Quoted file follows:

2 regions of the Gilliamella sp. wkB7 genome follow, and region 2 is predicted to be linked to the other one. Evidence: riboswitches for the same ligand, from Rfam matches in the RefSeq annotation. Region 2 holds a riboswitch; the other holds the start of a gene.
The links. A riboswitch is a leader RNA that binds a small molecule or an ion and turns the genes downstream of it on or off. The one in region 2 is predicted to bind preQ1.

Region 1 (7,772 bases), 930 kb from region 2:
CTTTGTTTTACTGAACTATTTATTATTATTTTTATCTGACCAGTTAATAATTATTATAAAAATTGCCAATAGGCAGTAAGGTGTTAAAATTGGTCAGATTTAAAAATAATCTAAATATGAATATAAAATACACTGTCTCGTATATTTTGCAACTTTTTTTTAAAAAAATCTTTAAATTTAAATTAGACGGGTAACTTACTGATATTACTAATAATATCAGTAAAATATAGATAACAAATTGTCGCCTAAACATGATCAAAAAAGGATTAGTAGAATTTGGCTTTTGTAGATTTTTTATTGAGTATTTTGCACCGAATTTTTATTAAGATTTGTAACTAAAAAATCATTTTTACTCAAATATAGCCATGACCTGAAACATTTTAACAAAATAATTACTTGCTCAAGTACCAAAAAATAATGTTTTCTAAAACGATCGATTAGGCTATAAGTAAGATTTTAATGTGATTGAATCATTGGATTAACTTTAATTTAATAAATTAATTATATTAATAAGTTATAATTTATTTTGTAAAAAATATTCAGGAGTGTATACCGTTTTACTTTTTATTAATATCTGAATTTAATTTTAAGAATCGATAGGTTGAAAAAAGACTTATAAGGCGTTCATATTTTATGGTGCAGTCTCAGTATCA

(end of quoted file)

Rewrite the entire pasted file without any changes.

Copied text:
2 regions of the Gilliamella sp. wkB7 genome follow, and region 2 is predicted to be linked to the other one. Evidence: riboswitches for the same ligand, from Rfam matches in the RefSeq annotation. Region 2 holds a riboswitch; the other holds the start of a gene.
The links. A riboswitch is a leader RNA that binds a small molecule or an ion and turns the genes downstream of it on or off. The one in region 2 is predicted to bind preQ1.

Region 1 (7,772 bases), 930 kb from region 2:
CTTTGTTTTACTGAACTATTTATTATTATTTTTATCTGACCAGTTAATAATTATTATAAAAATTGCCAATAGGCAGTAAGGTGTTAAAATTGGTCAGATTTAAAAATAATCTAAATATGAATATAAAATACACTGTCTCGTATATTTTGCAACTTTTTTTTAAAAAAATCTTTAAATTTAAATTAGACGGGTAACTTACTGATATTACTAATAATATCAGTAAAATATAGATAACAAATTGTCGCCTAAACATGATCAAAAAAGGATTAGTAGAATTTGGCTTTTGTAGATTTTTTATTGAGTATTTTGCACCGAATTTTTATTAAGATTTGTAACTAAAAAATCATTTTTACTCAAATATAGCCATGACCTGAAACATTTTAACAAAATAATTACTTGCTCAAGTACCAAAAAATAATGTTTTCTAAAACGATCGATTAGGCTATAAGTAAGATTTTAATGTGATTGAATCATTGGATTAACTTTAATTTAATAAATTAATTATATTAATAAGTTATAATTTATTTTGTAAAAAATATTCAGGAGTGTATACCGTTTTACTTTTTATTAATATCTGAATTTAATTTTAAGAATCGATAGGTTGAAAAAAGACTTATAAGGCGTTCATATTTTATGGTGCAGTCTCAGTATCA